Multiple Executive Agents

USEC’s performance as executive agent has been successful in achieving the national security goals assigned to it and there is no need to fix what is not broken. In fact, replacement or additional U.S. executive agents will have unintended consequences for domestic energy security and national security.

In order to achieve the most effective implementation of the Russian HEU contract, USEC has adjusted its business as the sole domestic uranium enricher to fully accommodate and integrate Russian HEU material into its market base, including domestic nuclear utilities. The combination of lower cost enrichment from Russian HEU with higher cost of production at the Paducah, Kentucky, plant allows USEC to economically meet nuclear utility orders for enriched product, and it supports the continued implementation of the HEU agreement.

If USEC were replaced or other agents were added, there would be several ramifications. Because it would have to rely more on its domestic production, USEC would have to increase prices to customers, resulting in higher U.S. energy costs. This potential outcome would encourage foreign competitors to increase prices to U.S. utilities, again resulting in higher U.S. energy costs.

With the Russian HEU material, USEC can economically meet its large volume of existing U.S. annual customer commitments. Altering this balance will diminish domestic energy security from the sole U.S. enricher and increase reliance on foreign sources at a critical time when the nation is already facing an energy shortage of other fuels.

USEC’s concerns aside, unnecessary adjustments to a deal that is working well with Russia puts at risk continued implementation success. Multiple executive agents introduce the likelihood of conflict that could interrupt implementation. It has been widely reported that a few U.S. utilities are eager to become executive agents. To allow multiple U.S. agents that do not include “all” U.S. utilities would result in an unfair competitive advantage for some utilities over others and would only further complicate the matter.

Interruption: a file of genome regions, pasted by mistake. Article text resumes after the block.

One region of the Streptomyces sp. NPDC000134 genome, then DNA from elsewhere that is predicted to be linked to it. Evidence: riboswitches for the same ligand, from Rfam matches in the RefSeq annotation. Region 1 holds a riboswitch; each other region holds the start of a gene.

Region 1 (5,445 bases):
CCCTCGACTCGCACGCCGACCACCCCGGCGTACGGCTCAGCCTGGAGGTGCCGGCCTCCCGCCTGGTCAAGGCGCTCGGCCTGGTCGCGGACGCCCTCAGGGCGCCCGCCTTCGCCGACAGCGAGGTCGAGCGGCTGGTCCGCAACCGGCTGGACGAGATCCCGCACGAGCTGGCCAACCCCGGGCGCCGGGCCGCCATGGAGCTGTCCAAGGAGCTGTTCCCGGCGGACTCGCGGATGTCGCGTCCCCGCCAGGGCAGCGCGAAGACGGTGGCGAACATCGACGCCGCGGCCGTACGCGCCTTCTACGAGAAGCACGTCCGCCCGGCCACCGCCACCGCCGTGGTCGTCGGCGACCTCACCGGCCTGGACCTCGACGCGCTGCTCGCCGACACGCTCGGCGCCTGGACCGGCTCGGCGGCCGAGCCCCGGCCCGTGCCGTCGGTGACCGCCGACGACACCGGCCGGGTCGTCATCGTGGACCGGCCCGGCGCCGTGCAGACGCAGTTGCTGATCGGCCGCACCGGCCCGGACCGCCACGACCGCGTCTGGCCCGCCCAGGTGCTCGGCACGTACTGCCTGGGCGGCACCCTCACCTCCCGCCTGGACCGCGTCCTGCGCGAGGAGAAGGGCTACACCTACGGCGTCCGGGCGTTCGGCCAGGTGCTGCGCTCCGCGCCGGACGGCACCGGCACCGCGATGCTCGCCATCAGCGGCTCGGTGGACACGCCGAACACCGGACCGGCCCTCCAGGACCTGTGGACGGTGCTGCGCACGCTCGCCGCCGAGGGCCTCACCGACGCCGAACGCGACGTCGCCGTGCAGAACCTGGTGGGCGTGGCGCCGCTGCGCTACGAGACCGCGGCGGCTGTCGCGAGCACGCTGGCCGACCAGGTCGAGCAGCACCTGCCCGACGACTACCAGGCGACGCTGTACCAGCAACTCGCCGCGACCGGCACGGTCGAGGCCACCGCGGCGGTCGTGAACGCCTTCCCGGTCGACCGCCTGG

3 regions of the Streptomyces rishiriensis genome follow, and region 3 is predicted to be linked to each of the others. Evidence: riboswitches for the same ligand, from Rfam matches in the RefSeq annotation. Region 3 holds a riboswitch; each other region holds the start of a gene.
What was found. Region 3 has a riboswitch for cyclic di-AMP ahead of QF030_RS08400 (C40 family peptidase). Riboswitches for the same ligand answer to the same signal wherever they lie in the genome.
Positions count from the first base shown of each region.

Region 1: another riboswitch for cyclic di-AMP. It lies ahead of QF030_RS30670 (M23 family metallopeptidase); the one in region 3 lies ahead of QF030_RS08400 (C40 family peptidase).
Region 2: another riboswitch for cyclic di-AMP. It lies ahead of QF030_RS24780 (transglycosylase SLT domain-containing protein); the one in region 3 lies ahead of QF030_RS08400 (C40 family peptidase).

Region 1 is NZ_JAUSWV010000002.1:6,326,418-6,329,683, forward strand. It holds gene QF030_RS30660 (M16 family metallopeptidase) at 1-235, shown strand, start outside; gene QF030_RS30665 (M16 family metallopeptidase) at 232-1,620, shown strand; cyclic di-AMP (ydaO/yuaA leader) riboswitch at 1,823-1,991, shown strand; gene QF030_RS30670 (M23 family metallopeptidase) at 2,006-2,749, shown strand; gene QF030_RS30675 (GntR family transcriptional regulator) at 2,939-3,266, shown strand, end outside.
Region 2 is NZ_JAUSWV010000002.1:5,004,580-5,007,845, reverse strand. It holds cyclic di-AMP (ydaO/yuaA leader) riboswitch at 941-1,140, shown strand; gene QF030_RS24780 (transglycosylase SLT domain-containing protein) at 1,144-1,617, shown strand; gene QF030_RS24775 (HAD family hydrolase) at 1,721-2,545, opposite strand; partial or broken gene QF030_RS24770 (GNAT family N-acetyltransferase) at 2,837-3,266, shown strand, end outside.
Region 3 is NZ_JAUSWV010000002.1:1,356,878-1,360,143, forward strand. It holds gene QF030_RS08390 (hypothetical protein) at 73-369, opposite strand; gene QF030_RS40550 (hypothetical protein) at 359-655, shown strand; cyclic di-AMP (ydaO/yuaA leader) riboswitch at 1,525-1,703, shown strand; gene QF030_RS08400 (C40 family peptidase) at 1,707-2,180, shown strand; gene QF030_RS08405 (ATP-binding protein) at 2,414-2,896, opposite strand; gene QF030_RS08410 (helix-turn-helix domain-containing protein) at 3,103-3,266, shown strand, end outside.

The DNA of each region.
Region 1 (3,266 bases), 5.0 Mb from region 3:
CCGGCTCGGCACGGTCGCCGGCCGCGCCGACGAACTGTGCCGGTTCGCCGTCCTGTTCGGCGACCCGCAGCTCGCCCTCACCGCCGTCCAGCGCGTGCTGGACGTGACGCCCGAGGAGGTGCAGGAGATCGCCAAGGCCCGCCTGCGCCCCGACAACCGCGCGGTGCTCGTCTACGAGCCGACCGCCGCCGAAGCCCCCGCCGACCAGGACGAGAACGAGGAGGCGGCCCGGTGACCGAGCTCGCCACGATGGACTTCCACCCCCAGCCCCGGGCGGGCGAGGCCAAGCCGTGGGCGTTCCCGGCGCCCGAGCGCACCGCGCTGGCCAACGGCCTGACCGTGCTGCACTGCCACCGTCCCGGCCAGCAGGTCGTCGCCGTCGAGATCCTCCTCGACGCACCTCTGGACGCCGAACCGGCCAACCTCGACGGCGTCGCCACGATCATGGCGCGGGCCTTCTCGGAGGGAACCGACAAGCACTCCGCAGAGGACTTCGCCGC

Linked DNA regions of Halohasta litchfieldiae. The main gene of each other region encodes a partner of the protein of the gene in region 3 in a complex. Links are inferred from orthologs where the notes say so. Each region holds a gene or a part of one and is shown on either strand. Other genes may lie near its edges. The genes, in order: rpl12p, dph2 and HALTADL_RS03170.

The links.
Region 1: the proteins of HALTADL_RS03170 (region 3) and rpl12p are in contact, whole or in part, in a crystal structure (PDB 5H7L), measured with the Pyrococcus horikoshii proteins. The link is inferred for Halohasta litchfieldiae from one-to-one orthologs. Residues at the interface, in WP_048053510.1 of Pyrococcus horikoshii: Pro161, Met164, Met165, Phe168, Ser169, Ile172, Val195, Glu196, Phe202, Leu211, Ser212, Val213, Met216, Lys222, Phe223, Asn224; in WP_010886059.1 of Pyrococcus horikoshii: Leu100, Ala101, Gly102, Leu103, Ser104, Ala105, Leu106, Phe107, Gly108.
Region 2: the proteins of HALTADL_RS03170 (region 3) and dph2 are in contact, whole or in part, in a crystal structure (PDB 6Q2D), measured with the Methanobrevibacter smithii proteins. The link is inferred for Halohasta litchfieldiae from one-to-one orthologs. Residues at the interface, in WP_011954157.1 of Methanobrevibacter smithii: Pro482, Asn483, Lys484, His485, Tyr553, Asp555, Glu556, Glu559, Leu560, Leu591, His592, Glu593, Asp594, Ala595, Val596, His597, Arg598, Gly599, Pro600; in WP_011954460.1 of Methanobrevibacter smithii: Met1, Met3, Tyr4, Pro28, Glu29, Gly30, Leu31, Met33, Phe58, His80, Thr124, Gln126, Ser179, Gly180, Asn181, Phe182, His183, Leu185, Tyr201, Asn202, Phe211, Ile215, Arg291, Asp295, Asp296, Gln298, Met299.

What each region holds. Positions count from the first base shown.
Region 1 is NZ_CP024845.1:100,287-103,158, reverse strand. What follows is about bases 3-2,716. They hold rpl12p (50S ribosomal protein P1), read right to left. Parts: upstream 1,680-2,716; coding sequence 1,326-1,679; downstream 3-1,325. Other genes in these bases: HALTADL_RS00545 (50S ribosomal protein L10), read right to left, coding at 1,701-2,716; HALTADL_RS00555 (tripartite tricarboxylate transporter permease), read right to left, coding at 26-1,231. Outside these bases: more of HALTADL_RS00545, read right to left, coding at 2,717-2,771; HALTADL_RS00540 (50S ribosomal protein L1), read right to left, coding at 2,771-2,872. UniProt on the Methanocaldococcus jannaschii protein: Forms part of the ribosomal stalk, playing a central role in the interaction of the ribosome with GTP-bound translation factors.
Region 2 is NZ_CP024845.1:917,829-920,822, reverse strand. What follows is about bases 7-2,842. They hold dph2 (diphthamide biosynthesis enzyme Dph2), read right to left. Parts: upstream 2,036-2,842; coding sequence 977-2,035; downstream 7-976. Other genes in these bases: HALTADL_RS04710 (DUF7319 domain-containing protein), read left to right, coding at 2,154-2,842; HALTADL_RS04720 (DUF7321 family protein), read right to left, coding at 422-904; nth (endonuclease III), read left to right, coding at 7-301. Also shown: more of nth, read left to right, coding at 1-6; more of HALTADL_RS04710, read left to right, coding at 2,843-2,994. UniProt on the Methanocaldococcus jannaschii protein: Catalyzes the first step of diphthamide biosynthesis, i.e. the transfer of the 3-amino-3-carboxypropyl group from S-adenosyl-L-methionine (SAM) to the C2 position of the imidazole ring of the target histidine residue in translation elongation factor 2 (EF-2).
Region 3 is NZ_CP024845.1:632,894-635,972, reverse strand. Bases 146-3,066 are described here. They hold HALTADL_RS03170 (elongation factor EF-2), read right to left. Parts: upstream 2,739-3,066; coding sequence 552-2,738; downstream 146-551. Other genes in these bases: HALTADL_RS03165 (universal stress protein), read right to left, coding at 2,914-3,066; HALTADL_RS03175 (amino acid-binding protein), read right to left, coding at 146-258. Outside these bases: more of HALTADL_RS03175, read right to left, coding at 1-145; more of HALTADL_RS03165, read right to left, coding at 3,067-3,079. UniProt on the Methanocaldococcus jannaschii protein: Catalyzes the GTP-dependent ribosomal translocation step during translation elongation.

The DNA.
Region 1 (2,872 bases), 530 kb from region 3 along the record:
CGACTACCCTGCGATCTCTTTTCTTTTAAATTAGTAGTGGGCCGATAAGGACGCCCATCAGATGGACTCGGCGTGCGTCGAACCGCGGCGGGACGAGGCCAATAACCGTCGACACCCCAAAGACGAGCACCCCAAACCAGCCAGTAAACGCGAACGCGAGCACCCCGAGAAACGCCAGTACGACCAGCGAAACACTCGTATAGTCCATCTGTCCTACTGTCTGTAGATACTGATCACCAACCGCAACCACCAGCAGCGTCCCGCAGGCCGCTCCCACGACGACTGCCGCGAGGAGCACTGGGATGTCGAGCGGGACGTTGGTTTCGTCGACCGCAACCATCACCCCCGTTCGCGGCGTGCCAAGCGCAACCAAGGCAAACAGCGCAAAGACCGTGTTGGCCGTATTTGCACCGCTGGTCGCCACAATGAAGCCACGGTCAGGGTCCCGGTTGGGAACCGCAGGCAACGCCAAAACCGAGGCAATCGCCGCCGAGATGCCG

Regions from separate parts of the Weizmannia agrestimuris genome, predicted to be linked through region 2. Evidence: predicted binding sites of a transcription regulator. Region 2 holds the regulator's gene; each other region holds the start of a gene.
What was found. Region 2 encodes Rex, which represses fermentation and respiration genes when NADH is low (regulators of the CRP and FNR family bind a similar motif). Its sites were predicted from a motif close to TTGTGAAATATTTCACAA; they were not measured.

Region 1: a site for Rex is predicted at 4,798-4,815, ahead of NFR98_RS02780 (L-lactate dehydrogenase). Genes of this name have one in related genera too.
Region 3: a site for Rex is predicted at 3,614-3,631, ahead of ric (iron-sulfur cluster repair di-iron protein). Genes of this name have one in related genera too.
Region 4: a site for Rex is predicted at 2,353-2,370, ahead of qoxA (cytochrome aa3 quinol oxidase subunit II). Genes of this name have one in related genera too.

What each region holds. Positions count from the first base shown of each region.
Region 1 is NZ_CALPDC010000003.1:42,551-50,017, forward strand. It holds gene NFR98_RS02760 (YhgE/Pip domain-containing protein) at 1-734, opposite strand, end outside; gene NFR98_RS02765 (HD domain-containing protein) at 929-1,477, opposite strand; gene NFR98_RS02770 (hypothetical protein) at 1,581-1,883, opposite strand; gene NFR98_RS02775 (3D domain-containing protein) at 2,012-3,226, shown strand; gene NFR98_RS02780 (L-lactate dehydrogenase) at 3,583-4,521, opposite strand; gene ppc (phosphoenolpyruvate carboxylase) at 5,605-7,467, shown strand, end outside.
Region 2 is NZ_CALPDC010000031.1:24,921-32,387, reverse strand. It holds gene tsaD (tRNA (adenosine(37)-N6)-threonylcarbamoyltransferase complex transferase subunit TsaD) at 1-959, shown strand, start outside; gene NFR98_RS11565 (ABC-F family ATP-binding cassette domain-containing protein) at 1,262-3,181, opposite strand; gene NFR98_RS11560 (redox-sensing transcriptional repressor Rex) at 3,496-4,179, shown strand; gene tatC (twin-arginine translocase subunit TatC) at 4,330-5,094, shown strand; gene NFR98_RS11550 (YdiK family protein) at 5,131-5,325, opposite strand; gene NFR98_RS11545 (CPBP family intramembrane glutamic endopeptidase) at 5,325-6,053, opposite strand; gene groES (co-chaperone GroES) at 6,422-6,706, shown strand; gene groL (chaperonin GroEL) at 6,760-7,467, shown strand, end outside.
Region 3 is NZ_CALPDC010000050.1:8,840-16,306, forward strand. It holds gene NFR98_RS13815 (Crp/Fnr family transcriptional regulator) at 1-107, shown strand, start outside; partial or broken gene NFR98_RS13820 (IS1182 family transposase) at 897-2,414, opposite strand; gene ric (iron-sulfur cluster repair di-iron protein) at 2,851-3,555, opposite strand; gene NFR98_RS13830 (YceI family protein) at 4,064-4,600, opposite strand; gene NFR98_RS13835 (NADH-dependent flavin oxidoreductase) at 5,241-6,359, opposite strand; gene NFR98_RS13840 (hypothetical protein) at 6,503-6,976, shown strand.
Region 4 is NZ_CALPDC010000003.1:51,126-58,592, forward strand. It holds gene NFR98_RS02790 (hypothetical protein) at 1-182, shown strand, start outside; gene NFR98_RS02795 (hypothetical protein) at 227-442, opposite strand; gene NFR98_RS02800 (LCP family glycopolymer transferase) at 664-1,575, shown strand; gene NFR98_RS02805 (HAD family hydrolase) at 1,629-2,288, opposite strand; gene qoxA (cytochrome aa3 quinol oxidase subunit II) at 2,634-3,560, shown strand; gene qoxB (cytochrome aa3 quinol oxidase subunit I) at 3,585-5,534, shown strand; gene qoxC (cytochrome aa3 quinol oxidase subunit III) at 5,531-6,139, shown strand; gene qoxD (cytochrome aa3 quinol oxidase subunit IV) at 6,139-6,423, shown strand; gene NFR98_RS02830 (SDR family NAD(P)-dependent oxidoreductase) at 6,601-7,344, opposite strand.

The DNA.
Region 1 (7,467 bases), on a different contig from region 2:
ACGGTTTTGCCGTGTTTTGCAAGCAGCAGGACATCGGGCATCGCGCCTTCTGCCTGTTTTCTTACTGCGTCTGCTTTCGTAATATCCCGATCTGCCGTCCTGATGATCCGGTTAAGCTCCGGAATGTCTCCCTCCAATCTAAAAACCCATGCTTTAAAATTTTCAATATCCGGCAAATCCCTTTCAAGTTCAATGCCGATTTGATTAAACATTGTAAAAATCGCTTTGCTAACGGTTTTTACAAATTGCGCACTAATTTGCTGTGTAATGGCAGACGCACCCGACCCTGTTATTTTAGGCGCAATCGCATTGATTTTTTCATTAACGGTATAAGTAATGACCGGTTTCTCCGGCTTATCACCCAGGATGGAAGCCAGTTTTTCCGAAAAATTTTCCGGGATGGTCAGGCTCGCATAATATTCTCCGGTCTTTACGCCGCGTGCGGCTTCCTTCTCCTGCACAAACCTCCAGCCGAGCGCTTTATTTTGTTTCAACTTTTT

The logistical complexities, supply fluctuations, and frequent special needs of Russia for delivery and revenue changes are complications that would be more difficult to handle with multiple executive agents who would have varying capabilities and needs. USEC has in place unique infrastructure capabilities that are needed to address the many complex issues related to the Russian HEU contract implementation.

  • USEC maintains a 2 million SWU inventory buffer against previously demonstrated Russian supply interruptions, which represents a substantial cost to build and maintain.
  • Significant hardware and transportation logistics are in place at an annual cost of $10 million. These include the purchase of 1,000 product cylinders and overpacks, arrangement and payment for 40 or more shipments from Russia to the United States and back again, as well as U.S. inland transport.
  • USEC arranges and implements monitoring and product sampling at the Russian plants while also paying insurance, customs fees, and harbor maintenance taxes.
  • Resources and distribution channels are also in place to execute transfers, swaps, or transport to Russia of 9 million kilograms of natural uranium at an annual cost of $1 million.

To replicate these capabilities with multiple executive agents would be difficult, expensive, and time-consuming.

In conclusion, USEC’s commercial interests are aligned with U.S. national security and non-proliferation goals. Approval of the pending new contract amendment, with fair, equitable pricing terms that will stabilize deliveries through 2013, needs to be secured soon. Per contract provisions, USEC must place its order with Russia soon for it to be able to downblend HEU to commercial fuel in time for deliveries to begin in early 2002 and therefore meet Russian revenue objectives, U.S. non-proliferation goals, and USEC customer order requirements for 2002.

We submit that this is a national security program that is being successfully implemented on a sound commercial basis with our Russian partner. The consequences of fixing what is not broken are fraught with unintended negative consequences.


Philip Sewell is senior vice president of USEC, Inc.